The topic of charter schools has been a hot issue in New Jersey educational and political circles for the past half decade.
In the mile square city, the Hoboken Charter School (HCS), a preK-12 school, has entered its fourth year of operation. It's one of the original 17 charter schools in the state, and the school's coordinators said this week that in their first four years, the successes far outweighed the challenges. But, they added, there are still many obstacles and misconceptions about charter schools that must be cleared up.
This week the state Department of Education was at the HCS and extended its charter for an additional five years. Co-coordinators Jill Singleton and Mark Silberberg Tuesday discussed their 163-page Charter Renewal Application and to gave their thoughts about the school's inaugural years and its future.
Charter schools are public schools entirely funded by state and local taxpayer money. The difference between charter schools and other public schools is that charter schools do not report to city's Board of Education. The school has a board of trustees that handles questions curriculum and administration.
Clearing up misconceptions
According to Singleton, there is still a large portion of the public that doesn't realize what a charter school is and how it functions, and those misconceptions have been one of the biggest obstacles in swaying public opinion in its favor. "There's still a lot of people out there that think [the HCS] is a private school that acts as a brain drain for the public schools by taking their best students," said Singleton from the HCS office Tuesday. "And we would just like people to know that none of that is true. We have worked hard to reach out to the community and make sure that our school reflects the diversity of the city."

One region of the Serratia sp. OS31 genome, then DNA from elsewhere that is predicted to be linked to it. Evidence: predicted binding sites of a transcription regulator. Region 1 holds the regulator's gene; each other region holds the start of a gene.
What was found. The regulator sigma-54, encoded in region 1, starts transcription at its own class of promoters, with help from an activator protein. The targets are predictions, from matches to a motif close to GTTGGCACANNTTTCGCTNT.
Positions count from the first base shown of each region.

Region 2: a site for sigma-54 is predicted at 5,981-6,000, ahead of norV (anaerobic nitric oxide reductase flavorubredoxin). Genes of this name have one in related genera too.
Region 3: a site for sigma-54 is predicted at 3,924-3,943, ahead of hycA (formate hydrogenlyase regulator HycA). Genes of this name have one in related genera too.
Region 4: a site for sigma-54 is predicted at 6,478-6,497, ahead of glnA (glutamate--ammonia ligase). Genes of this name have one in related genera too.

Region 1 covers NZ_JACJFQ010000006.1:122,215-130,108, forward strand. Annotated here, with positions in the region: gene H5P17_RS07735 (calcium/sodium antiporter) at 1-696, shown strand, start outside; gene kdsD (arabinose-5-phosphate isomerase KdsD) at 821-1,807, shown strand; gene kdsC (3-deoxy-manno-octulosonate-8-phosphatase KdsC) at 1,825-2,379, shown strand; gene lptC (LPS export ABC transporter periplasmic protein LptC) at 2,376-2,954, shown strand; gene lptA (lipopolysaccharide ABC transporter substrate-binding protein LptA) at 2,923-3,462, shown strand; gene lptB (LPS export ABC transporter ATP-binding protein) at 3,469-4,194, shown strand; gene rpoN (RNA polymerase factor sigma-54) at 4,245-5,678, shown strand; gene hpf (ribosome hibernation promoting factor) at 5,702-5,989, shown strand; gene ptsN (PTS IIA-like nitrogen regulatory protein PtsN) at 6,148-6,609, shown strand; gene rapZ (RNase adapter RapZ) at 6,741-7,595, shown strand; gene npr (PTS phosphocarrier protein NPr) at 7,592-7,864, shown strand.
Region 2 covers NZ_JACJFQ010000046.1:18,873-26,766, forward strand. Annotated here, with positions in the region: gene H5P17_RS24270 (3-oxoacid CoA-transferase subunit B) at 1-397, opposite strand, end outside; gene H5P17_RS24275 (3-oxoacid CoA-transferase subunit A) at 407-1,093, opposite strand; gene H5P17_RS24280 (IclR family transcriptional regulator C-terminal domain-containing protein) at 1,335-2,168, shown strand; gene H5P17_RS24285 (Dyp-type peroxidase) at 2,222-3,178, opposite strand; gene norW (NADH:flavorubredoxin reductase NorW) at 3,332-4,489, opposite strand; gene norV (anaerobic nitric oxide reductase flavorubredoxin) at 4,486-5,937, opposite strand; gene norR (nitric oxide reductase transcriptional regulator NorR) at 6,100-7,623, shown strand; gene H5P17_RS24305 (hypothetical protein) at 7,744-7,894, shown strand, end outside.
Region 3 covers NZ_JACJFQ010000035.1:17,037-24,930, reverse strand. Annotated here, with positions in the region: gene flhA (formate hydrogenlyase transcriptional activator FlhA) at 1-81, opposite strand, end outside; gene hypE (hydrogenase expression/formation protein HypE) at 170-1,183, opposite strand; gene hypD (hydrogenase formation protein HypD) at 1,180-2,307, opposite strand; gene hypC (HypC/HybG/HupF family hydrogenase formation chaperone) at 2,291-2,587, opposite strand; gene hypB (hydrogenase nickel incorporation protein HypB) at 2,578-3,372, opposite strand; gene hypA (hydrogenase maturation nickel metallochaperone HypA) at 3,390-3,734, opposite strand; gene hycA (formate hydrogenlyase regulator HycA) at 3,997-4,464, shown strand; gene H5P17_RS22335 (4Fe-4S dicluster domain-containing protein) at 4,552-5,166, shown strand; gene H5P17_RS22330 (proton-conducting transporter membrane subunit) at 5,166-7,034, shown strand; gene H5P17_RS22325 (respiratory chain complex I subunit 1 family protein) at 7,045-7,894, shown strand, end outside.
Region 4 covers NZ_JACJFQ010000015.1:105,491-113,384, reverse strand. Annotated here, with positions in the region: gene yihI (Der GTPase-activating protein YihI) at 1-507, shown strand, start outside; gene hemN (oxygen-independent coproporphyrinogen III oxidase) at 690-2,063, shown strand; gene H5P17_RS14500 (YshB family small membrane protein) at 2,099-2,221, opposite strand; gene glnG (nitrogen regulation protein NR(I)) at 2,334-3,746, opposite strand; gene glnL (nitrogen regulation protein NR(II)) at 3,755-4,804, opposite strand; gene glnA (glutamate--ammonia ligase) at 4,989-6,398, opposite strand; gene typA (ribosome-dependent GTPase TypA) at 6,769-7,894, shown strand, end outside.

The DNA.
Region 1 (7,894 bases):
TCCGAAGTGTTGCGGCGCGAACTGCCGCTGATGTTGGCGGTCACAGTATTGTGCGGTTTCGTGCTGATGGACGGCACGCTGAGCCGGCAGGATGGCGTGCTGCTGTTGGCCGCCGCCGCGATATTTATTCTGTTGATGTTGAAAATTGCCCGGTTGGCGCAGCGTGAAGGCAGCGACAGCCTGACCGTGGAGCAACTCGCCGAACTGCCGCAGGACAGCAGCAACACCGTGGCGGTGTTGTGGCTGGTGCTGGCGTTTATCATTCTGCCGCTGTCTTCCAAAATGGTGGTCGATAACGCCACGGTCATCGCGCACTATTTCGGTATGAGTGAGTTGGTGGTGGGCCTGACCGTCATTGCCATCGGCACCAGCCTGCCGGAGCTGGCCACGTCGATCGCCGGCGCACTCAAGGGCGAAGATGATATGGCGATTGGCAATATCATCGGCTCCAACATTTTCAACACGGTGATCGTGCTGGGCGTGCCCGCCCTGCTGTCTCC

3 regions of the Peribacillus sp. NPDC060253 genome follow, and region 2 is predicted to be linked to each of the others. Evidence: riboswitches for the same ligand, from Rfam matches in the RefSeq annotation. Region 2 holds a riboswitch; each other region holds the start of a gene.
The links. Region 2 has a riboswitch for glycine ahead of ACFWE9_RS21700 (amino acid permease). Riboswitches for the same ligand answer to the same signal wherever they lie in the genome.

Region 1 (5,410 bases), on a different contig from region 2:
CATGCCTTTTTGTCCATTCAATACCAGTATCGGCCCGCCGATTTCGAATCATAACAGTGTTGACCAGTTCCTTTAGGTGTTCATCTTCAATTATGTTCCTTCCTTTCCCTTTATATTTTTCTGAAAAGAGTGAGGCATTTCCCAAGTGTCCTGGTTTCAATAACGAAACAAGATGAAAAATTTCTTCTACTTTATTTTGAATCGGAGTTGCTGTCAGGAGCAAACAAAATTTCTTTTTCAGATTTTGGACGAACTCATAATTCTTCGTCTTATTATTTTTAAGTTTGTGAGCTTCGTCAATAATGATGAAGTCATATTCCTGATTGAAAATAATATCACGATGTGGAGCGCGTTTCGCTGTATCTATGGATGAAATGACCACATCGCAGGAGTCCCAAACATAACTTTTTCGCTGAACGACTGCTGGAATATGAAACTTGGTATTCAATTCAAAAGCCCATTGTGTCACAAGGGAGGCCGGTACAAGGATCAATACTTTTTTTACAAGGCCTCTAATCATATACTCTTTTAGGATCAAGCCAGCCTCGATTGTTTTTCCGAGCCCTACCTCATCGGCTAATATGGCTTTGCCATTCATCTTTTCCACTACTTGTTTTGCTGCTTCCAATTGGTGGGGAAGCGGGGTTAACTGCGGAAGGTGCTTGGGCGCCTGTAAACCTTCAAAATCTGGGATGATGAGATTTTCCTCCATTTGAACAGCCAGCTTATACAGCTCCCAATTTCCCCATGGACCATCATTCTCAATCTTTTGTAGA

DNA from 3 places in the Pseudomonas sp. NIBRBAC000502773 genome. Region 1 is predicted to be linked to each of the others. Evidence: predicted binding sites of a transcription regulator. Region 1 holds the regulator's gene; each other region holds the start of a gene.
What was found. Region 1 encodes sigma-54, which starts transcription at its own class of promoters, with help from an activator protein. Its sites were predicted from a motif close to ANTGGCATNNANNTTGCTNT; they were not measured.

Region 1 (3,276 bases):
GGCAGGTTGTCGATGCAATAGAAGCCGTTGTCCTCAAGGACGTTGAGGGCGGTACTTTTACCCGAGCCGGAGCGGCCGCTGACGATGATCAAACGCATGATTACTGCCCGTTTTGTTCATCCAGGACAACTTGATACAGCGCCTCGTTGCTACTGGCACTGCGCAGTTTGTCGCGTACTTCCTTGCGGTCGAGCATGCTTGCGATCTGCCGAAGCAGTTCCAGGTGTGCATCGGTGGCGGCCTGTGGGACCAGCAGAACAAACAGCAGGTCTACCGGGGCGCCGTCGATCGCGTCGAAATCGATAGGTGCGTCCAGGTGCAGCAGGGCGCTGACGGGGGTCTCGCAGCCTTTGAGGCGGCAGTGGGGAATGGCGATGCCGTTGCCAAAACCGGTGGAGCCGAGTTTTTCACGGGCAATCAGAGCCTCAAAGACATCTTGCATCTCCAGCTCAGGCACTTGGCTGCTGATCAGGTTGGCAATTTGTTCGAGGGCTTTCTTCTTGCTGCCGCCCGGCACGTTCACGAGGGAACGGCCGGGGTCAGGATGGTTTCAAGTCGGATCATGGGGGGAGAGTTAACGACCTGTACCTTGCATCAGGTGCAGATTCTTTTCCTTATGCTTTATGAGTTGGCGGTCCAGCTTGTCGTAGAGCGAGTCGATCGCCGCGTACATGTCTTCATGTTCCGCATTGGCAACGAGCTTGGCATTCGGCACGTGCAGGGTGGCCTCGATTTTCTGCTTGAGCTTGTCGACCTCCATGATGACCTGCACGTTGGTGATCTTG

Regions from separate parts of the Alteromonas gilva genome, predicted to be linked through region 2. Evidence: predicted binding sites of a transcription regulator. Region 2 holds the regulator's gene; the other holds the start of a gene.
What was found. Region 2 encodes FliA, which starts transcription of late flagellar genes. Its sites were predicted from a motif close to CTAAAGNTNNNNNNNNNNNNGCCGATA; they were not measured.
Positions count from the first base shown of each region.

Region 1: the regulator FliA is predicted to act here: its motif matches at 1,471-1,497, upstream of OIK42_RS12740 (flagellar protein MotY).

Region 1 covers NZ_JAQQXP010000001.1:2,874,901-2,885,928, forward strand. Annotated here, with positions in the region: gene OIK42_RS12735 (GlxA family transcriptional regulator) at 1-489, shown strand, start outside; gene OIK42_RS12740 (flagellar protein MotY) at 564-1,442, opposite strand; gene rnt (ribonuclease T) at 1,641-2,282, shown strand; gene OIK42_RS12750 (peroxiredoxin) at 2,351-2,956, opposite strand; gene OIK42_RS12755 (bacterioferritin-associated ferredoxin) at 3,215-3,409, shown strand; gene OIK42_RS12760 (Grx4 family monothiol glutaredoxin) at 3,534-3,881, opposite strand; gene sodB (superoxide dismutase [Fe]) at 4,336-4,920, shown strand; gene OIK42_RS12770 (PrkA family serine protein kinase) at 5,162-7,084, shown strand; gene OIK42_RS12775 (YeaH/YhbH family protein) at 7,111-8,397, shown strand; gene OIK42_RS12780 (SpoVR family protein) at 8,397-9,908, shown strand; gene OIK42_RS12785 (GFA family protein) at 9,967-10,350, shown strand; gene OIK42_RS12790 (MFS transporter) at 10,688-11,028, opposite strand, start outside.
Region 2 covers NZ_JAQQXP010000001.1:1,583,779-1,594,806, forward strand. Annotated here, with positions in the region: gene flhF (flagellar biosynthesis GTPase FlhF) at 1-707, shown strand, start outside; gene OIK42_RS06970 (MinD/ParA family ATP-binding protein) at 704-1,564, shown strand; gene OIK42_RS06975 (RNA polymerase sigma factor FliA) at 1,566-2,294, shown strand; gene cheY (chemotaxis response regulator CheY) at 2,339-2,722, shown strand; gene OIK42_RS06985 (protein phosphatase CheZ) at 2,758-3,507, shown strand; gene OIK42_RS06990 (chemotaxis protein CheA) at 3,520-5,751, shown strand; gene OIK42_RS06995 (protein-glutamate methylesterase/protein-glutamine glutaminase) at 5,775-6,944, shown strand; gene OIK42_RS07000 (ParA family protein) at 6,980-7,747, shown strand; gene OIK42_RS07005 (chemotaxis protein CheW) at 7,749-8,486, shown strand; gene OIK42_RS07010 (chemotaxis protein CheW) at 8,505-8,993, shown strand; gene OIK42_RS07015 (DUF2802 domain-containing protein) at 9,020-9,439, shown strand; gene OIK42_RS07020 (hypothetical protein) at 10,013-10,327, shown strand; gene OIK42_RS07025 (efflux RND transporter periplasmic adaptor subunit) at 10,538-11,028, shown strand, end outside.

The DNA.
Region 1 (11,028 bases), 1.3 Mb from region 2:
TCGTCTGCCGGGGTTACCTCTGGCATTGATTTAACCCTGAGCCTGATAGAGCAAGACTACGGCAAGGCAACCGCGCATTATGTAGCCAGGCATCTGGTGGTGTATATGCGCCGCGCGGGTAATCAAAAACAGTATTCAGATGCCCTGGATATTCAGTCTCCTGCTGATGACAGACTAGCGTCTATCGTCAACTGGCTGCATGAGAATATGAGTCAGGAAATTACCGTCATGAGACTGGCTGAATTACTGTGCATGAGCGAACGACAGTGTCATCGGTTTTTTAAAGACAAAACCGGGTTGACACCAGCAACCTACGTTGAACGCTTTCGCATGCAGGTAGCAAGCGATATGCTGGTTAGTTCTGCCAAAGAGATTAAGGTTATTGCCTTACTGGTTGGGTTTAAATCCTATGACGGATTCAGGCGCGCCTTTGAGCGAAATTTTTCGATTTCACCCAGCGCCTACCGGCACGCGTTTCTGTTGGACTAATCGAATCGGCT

HCS does not select its students according to academic performance. Every student in the system who wishes to enroll in the school can enter a lottery before the school year starts. Names are drawn at random and the students are selected with no preference given to any socioeconomic group or skill level.
Currently, 16 percent of the HCS enrollment is comprised of special need students who have learning disabilities or other impairments. The national average for special needs students is approximately 11 percent. In Hoboken almost 16 percent of students have special needs, which mirrors the school's statistics of the city's demographics.
"We have an obligation to the community to make sure that the pool of applicants matches as closely as possible the community in which the school is in," said Singleton.
The school opened its doors in 1997 after parents who wanted an alternative to Hoboken's public schools began meeting to put it together. The previous year, another group of parents had opened the Elysian Charter School. Both schools stress community involvement.
At the time, the Hoboken Board of Education was split about the value of charter schools. Some took the proposals as an insult and detriment to public schools, while others said that the option kept parents in Hoboken who otherwise might have fled to the suburbs once their children reached school-age.
Educational researchers have said that competition from charter schools makes public schools keep up with educational changes.
The charge that the schools are elitist is only one fallacy they've been stung by. Silberberg said that some people believe that parents serve as teachers in the schools. Actually, the schools require state certification of all of its teachers.
Students at HCS are responsible for the same student proficiency tests that all public school children in the fourth, eighth and 11th grades must take. These tests are intended to measure proficiency in respect to the core curriculum standards set by state statute.
Goals and successes